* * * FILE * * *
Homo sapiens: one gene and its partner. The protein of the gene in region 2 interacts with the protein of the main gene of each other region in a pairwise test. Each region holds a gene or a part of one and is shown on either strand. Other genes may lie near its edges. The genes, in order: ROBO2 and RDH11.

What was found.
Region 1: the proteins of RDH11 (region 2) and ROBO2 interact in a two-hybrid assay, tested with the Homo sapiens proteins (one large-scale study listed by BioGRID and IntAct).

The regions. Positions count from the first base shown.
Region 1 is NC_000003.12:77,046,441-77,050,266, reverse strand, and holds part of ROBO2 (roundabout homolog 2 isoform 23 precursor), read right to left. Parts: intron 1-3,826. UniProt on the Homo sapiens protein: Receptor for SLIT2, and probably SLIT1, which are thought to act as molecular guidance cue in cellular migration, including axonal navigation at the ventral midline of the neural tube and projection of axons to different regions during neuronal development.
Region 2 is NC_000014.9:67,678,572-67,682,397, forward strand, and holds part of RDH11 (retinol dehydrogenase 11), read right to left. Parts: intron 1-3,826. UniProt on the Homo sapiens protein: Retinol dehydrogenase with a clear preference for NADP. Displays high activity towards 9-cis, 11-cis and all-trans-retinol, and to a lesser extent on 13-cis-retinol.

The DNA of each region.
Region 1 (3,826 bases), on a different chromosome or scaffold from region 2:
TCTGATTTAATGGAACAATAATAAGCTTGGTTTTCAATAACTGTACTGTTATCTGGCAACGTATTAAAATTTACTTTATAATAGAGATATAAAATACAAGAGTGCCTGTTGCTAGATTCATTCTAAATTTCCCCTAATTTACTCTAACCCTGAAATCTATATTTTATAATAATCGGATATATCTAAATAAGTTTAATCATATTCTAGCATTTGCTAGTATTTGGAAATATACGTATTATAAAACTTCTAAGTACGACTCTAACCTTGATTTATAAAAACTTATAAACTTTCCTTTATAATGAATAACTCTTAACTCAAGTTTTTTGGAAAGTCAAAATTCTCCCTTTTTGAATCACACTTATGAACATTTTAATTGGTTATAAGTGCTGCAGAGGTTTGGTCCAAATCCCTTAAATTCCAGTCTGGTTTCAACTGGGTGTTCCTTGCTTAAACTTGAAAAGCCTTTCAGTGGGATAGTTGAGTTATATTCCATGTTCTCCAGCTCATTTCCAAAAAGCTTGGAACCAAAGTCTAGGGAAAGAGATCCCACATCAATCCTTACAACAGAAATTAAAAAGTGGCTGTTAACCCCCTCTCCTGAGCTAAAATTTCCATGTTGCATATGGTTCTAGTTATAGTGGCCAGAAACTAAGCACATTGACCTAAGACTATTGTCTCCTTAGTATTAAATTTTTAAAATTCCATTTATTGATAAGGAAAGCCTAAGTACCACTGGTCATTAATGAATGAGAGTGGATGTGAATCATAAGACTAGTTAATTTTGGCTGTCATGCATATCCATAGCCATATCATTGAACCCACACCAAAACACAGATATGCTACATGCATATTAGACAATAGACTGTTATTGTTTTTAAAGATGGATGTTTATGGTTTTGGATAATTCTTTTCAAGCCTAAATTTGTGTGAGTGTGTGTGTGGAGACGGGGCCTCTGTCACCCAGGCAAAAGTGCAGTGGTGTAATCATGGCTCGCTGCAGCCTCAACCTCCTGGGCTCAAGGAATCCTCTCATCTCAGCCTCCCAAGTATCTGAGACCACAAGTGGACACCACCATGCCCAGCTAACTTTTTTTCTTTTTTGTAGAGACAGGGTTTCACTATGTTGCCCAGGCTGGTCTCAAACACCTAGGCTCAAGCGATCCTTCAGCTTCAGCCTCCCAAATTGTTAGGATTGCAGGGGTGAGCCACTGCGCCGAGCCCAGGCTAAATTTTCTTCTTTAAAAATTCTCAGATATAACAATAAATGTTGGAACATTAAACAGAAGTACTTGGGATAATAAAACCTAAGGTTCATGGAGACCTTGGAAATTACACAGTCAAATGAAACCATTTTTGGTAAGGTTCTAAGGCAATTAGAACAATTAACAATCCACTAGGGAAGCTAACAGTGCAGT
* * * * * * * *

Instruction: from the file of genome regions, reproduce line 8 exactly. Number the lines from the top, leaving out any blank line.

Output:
Region 1 (3,826 bases), on a different chromosome or scaffold from region 2: